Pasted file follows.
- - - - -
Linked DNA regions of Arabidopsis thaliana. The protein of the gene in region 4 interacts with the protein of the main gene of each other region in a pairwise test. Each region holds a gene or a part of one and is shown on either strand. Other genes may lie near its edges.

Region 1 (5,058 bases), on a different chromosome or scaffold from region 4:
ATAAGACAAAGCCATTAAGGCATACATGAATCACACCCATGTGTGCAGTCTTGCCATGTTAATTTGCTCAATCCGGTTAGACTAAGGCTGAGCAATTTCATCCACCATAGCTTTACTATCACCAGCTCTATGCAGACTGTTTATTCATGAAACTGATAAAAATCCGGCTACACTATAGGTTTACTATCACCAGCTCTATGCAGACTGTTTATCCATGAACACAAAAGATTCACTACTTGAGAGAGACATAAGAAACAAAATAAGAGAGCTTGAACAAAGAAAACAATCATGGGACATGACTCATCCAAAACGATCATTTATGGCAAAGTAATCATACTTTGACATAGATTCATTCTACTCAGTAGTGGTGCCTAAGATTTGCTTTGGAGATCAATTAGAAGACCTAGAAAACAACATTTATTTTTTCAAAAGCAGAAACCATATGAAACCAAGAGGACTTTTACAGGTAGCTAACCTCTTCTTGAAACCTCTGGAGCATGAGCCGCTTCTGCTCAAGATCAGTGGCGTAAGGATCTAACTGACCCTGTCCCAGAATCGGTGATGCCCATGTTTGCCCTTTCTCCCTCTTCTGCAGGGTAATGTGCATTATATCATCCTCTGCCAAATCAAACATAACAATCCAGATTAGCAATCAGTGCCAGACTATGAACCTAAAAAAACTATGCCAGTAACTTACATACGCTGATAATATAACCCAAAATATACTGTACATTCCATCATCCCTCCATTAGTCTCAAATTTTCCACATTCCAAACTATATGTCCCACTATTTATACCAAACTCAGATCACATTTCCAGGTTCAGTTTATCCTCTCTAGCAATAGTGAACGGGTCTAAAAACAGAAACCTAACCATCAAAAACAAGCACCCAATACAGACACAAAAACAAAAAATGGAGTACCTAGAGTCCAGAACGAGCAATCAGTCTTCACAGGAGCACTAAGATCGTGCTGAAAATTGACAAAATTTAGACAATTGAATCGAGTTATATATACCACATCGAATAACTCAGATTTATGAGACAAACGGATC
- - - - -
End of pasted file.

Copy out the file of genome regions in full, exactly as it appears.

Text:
Linked DNA regions of Arabidopsis thaliana. The protein of the gene in region 4 interacts with the protein of the main gene of each other region in a pairwise test. Each region holds a gene or a part of one and is shown on either strand. Other genes may lie near its edges.

Region 1 (5,058 bases), on a different chromosome or scaffold from region 4:
ATAAGACAAAGCCATTAAGGCATACATGAATCACACCCATGTGTGCAGTCTTGCCATGTTAATTTGCTCAATCCGGTTAGACTAAGGCTGAGCAATTTCATCCACCATAGCTTTACTATCACCAGCTCTATGCAGACTGTTTATTCATGAAACTGATAAAAATCCGGCTACACTATAGGTTTACTATCACCAGCTCTATGCAGACTGTTTATCCATGAACACAAAAGATTCACTACTTGAGAGAGACATAAGAAACAAAATAAGAGAGCTTGAACAAAGAAAACAATCATGGGACATGACTCATCCAAAACGATCATTTATGGCAAAGTAATCATACTTTGACATAGATTCATTCTACTCAGTAGTGGTGCCTAAGATTTGCTTTGGAGATCAATTAGAAGACCTAGAAAACAACATTTATTTTTTCAAAAGCAGAAACCATATGAAACCAAGAGGACTTTTACAGGTAGCTAACCTCTTCTTGAAACCTCTGGAGCATGAGCCGCTTCTGCTCAAGATCAGTGGCGTAAGGATCTAACTGACCCTGTCCCAGAATCGGTGATGCCCATGTTTGCCCTTTCTCCCTCTTCTGCAGGGTAATGTGCATTATATCATCCTCTGCCAAATCAAACATAACAATCCAGATTAGCAATCAGTGCCAGACTATGAACCTAAAAAAACTATGCCAGTAACTTACATACGCTGATAATATAACCCAAAATATACTGTACATTCCATCATCCCTCCATTAGTCTCAAATTTTCCACATTCCAAACTATATGTCCCACTATTTATACCAAACTCAGATCACATTTCCAGGTTCAGTTTATCCTCTCTAGCAATAGTGAACGGGTCTAAAAACAGAAACCTAACCATCAAAAACAAGCACCCAATACAGACACAAAAACAAAAAATGGAGTACCTAGAGTCCAGAACGAGCAATCAGTCTTCACAGGAGCACTAAGATCGTGCTGAAAATTGACAAAATTTAGACAATTGAATCGAGTTATATATACCACATCGAATAACTCAGATTTATGAGACAAACGGATC